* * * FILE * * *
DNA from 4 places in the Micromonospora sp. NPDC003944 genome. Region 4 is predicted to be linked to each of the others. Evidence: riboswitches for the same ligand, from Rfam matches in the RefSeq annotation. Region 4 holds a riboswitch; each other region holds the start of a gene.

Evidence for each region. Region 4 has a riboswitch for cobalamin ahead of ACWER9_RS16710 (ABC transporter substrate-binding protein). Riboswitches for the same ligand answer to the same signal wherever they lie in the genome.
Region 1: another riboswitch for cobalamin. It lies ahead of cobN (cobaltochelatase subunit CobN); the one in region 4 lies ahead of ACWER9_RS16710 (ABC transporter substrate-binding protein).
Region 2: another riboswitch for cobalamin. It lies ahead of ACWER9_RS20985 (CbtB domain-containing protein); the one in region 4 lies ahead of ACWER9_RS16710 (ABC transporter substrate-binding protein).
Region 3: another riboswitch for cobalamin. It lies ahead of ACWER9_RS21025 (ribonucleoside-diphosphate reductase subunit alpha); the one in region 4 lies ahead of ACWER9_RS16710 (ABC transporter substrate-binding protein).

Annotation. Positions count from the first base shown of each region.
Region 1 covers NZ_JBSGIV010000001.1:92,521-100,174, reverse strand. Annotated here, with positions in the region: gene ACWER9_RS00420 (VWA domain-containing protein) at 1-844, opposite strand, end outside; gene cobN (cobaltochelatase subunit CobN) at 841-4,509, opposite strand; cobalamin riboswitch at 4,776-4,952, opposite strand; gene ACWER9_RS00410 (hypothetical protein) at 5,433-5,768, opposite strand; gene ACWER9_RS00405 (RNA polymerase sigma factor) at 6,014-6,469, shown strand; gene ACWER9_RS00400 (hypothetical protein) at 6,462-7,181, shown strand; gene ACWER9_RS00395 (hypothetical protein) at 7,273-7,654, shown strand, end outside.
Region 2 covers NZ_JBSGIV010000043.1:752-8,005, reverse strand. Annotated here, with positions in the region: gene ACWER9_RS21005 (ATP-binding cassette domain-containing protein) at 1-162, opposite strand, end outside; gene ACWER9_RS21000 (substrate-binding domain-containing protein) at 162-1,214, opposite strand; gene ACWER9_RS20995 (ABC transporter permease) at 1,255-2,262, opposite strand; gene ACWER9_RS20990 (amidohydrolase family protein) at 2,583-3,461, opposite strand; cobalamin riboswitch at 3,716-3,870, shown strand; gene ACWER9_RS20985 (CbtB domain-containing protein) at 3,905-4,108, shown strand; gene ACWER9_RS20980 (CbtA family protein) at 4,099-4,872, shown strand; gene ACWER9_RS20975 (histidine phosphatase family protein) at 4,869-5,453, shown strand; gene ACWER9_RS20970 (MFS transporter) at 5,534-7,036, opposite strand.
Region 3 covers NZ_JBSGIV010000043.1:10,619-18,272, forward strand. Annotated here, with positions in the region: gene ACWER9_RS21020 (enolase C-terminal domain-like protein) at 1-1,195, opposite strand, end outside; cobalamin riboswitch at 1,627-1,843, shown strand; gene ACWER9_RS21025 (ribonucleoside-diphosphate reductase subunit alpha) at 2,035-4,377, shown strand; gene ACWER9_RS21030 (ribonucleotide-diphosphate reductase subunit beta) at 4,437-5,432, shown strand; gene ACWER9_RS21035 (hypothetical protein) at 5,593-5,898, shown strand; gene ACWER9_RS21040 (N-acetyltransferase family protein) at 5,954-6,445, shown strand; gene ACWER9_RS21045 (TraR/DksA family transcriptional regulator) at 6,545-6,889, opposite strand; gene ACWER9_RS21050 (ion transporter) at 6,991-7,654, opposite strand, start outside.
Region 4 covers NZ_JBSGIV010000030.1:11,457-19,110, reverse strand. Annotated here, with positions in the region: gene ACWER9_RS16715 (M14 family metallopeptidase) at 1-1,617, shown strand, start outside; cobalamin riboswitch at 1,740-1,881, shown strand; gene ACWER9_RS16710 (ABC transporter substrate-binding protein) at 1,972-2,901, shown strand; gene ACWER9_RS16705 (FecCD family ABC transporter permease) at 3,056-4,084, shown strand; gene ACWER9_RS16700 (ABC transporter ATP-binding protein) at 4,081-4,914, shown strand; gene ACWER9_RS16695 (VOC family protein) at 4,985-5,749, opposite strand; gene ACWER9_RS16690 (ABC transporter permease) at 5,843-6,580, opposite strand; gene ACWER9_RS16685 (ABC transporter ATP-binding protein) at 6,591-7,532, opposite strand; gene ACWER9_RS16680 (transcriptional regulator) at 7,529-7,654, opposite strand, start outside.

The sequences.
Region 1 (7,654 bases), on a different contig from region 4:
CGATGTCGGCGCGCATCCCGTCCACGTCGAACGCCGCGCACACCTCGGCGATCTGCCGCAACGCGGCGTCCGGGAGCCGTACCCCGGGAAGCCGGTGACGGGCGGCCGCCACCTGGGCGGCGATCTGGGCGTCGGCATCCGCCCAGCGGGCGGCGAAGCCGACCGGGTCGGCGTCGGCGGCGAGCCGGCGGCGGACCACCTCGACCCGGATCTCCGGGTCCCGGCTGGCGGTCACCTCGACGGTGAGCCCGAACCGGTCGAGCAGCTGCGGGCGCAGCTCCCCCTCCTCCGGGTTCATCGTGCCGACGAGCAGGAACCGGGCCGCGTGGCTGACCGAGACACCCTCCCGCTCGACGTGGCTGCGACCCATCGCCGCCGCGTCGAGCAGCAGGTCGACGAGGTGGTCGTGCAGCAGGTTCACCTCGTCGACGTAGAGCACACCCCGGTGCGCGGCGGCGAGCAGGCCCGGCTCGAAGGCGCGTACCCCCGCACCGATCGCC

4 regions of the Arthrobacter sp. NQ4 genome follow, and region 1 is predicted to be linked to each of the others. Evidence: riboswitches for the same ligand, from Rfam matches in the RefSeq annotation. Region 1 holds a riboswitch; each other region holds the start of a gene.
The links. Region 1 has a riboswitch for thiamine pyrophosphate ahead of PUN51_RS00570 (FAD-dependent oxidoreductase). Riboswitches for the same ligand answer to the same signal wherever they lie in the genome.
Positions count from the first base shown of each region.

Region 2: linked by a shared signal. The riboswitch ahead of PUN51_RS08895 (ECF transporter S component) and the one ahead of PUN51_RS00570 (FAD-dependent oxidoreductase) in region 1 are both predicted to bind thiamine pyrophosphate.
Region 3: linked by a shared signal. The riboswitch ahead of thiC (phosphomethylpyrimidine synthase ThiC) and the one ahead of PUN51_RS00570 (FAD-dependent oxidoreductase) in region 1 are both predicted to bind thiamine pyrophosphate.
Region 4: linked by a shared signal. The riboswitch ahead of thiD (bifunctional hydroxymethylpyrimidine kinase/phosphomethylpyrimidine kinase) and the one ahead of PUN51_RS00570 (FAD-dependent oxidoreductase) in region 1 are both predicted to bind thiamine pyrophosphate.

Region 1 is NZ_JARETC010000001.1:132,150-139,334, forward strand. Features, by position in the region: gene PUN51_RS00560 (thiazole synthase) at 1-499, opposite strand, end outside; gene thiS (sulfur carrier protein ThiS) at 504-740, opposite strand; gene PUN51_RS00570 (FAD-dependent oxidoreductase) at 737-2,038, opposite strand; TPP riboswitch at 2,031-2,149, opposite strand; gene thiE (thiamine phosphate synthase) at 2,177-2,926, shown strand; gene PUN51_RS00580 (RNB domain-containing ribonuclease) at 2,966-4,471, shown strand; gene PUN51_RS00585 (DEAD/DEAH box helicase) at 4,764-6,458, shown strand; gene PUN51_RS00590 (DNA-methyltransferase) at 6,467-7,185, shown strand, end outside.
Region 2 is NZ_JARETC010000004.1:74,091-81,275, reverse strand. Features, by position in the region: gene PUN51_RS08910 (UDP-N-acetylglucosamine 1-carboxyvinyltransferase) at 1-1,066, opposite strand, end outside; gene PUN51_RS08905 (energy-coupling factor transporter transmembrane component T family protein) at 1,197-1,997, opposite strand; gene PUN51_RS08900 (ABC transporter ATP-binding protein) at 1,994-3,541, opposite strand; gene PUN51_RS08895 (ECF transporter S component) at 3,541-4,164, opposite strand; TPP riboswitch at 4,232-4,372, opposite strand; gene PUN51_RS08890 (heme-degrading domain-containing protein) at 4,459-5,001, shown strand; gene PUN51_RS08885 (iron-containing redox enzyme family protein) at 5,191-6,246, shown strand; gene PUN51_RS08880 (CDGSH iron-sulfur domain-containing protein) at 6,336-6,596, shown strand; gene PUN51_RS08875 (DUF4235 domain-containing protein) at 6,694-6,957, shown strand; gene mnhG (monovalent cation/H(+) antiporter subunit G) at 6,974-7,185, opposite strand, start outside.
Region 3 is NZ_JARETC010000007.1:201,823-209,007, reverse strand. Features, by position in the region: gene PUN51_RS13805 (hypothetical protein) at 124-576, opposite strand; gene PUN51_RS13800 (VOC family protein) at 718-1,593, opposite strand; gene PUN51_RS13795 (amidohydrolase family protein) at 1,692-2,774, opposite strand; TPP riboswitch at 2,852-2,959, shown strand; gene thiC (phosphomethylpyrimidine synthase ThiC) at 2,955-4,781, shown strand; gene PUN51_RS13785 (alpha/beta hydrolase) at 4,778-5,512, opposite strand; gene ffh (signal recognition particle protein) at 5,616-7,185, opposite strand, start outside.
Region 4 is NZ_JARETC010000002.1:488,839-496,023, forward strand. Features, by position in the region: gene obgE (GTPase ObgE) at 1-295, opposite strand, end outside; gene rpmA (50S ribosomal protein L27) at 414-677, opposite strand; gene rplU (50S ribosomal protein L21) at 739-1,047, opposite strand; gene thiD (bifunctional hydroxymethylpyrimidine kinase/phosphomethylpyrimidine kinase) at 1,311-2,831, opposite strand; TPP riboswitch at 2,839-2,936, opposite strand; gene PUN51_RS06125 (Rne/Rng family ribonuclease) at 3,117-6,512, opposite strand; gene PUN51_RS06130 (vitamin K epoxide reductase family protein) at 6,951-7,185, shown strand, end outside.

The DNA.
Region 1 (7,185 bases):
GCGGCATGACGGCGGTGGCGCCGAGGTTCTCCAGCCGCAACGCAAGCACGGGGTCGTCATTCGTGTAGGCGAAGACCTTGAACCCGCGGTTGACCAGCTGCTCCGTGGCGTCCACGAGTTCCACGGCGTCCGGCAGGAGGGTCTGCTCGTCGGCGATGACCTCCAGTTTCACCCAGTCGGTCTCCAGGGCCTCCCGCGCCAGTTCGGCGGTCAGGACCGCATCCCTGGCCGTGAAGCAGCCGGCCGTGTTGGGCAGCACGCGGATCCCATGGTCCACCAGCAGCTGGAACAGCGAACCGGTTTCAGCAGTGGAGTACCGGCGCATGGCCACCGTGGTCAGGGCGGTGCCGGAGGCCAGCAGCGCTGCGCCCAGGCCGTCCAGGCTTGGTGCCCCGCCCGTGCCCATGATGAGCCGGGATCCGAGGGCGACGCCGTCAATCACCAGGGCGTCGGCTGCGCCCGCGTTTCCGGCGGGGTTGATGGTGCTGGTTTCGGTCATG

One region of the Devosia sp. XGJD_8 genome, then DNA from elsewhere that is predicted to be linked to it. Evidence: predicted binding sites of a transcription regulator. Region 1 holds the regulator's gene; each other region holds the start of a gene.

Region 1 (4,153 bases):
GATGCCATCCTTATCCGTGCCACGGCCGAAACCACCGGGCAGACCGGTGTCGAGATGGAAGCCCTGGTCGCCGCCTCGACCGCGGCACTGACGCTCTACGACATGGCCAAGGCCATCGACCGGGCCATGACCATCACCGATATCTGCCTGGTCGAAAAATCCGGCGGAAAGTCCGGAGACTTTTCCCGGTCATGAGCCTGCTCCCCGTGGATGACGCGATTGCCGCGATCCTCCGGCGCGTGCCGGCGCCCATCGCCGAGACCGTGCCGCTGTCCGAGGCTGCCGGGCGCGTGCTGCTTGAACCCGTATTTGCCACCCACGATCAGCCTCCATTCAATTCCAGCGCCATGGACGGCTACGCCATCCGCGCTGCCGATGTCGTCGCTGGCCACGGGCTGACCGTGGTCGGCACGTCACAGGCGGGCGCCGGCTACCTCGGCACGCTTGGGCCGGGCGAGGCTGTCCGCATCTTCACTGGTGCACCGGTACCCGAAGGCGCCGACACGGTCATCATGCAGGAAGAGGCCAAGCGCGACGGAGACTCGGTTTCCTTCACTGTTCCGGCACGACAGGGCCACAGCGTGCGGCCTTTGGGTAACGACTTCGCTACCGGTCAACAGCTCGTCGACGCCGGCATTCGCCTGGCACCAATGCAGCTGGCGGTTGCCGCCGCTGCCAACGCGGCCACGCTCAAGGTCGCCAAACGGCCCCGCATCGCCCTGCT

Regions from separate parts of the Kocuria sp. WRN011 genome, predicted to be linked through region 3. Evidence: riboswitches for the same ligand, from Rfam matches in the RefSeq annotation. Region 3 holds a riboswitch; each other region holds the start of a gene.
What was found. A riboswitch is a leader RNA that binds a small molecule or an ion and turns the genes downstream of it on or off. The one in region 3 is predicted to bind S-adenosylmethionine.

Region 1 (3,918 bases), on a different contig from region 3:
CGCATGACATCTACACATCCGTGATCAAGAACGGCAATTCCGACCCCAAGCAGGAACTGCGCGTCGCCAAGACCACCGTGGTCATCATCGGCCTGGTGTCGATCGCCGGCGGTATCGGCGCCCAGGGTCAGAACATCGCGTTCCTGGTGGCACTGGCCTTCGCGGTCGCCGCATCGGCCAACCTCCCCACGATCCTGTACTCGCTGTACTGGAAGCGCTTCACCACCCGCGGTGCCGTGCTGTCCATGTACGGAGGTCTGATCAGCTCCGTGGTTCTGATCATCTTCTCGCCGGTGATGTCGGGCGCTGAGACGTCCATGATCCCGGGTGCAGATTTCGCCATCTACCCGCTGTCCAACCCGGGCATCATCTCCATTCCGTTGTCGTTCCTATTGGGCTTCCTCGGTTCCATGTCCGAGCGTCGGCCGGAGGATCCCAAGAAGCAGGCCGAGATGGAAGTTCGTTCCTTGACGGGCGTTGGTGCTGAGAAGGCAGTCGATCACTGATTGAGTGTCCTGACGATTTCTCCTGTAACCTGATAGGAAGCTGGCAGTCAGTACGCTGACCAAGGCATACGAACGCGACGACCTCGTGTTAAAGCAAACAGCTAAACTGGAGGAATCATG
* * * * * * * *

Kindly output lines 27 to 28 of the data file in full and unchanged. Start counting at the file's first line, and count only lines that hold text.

One region of the Devosia sp. XGJD_8 genome, then DNA from elsewhere that is predicted to be linked to it. Evidence: predicted binding sites of a transcription regulator. Region 1 holds the regulator's gene; each other region holds the start of a gene.

Region 1 (4,153 bases):